35

Petitioner was denied due process and subjected to double jeopardy by the introduction of evidence from the conspiracy trial at the trial for influencing a witness

 36

Petitioner was denied due process and subjected to double jeopardy by the introduction of evidence at the trial for influencing a witness relevant to the conspiracy which was unauthenticated or more prejudicial than probative

 37

The jury charges given exceeded the scope of the petitioner's indictment for influencing a witness and were therefore plainly erroneous

 2

The adopted report expressly refers only to ground 25 in this connection. Nevertheless, the related allegations contained in ground 4 are answered by this same discussion

 3

We note that the magistrate's report, adopted by the district court, relied upon the state court factual findings on the issue of ineffective assistance of counsel. One of these findings was that trial counsel reserved her right to raise objections to the jury charges on direct appeal. See Magistrate's Order, R2-34-22-23, 24. In fact, the record shows that counsel reserved her objection only to one repeated charge and waived objections to all other charges. See Resp.Exh. 1J at 982, 994; Gonzalez, 333 S.E.2d at 139. The record does not, however, evidence ineffective assistance under the standard set forth in Strickland v. Washington, 466 U.S. 668, 104 S. Ct. 2052, 80 L. Ed. 2d 674 (1984), and this factual variance does not support reversal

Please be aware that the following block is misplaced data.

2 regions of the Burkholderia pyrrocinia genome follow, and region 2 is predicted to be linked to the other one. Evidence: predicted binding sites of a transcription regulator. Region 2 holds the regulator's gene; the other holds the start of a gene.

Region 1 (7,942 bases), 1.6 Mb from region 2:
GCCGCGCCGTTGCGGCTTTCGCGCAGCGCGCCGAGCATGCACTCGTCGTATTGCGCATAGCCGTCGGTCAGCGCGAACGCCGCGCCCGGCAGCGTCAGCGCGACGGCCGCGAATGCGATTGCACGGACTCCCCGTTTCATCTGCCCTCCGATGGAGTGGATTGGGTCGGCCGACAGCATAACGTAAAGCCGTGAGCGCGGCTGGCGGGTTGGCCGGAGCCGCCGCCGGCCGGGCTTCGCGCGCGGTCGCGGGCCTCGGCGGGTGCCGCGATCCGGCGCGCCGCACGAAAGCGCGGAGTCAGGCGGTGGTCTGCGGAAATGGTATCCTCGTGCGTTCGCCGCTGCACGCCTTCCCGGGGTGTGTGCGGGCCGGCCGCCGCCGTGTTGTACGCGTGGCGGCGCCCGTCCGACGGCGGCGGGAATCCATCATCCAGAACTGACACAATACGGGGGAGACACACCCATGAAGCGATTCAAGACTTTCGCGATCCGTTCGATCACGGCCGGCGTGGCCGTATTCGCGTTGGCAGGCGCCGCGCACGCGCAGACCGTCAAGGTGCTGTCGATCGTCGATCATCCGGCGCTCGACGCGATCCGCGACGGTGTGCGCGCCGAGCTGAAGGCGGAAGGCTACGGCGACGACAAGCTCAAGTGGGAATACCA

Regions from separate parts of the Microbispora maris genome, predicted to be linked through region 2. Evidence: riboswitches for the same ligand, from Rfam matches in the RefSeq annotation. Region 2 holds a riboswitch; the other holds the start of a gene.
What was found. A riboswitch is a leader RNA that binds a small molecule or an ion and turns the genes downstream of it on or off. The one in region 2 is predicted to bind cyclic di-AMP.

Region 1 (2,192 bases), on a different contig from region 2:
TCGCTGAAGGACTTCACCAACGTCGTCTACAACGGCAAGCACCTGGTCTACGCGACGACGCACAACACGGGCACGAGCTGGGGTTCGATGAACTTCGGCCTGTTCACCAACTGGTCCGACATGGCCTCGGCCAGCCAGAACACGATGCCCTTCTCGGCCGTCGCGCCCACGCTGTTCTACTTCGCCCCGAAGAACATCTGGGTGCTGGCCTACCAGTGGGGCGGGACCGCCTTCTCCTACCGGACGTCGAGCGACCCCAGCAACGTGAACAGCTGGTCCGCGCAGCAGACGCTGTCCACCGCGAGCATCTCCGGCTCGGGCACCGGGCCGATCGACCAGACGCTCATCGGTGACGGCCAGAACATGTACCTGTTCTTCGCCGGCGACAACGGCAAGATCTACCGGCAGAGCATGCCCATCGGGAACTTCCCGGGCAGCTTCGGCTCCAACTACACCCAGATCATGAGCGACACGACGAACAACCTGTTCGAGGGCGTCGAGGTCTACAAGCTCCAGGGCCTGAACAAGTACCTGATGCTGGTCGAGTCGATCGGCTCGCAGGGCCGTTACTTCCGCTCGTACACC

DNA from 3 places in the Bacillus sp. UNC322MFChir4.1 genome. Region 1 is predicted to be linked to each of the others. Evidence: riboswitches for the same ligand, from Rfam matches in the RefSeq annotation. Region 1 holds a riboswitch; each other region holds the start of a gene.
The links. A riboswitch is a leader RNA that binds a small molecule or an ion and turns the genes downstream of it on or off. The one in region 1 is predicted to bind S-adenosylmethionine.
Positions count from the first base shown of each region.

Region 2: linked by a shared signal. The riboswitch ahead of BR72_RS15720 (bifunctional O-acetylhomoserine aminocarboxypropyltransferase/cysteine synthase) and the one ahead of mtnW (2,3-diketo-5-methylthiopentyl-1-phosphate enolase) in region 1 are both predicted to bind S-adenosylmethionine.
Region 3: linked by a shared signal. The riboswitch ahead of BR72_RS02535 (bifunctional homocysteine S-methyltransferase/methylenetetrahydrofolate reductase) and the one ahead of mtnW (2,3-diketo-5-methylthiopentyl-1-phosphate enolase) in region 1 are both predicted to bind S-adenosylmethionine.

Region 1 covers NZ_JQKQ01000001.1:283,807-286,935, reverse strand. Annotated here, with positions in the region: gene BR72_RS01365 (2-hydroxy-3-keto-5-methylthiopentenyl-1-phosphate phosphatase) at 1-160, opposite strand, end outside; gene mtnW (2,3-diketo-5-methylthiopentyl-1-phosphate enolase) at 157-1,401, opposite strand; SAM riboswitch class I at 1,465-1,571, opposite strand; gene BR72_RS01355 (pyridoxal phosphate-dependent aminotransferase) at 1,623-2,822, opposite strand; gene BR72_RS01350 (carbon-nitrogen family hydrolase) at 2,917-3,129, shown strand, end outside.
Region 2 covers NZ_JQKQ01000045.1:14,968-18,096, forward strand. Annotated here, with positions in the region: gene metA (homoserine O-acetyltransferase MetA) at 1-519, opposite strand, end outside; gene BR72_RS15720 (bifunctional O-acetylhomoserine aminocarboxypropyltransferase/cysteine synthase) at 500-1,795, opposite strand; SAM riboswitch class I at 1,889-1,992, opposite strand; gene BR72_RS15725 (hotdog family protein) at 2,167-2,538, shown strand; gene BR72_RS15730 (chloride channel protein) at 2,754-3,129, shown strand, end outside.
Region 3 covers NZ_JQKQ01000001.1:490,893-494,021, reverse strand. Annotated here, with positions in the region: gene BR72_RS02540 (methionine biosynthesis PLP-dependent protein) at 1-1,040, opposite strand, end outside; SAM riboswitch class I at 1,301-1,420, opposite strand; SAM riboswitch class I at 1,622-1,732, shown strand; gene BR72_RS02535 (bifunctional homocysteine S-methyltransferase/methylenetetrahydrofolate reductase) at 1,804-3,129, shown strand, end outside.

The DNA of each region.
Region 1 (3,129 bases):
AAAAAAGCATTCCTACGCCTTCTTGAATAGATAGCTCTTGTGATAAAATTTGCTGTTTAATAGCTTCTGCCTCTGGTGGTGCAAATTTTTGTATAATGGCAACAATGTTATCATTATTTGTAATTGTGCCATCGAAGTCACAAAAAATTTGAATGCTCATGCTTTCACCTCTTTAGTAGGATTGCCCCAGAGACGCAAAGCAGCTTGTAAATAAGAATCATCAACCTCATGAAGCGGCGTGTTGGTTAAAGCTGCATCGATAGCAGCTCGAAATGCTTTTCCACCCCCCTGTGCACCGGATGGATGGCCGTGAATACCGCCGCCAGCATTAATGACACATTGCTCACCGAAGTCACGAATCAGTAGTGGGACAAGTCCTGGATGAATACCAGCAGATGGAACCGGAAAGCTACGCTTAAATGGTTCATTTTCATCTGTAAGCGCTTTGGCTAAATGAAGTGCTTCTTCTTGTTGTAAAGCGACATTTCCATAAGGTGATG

4

We note that the magistrate's report failed to explicitly address Gonzalez's claim that he received ineffective assistance of counsel at the first state habeas proceeding. However, since the time that the district court's order was entered, this court decided that because there is no right to counsel at habeas corpus proceedings, the ineffectiveness of state habeas counsel will not constitute cause to excuse a procedural default. See Toles v. Jones, 888 F.2d 95, 99-100 (11th Cir. 1989), vacated and reh'g en banc granted, 905 F.2d 346 (11th Cir. 1990), reinstated, 951 F.2d 1200, 1201 (11th Cir. 1992) (en banc) (per curiam). Hence, we can affirm the magistrate's denial of relief on the authority of that holding

 5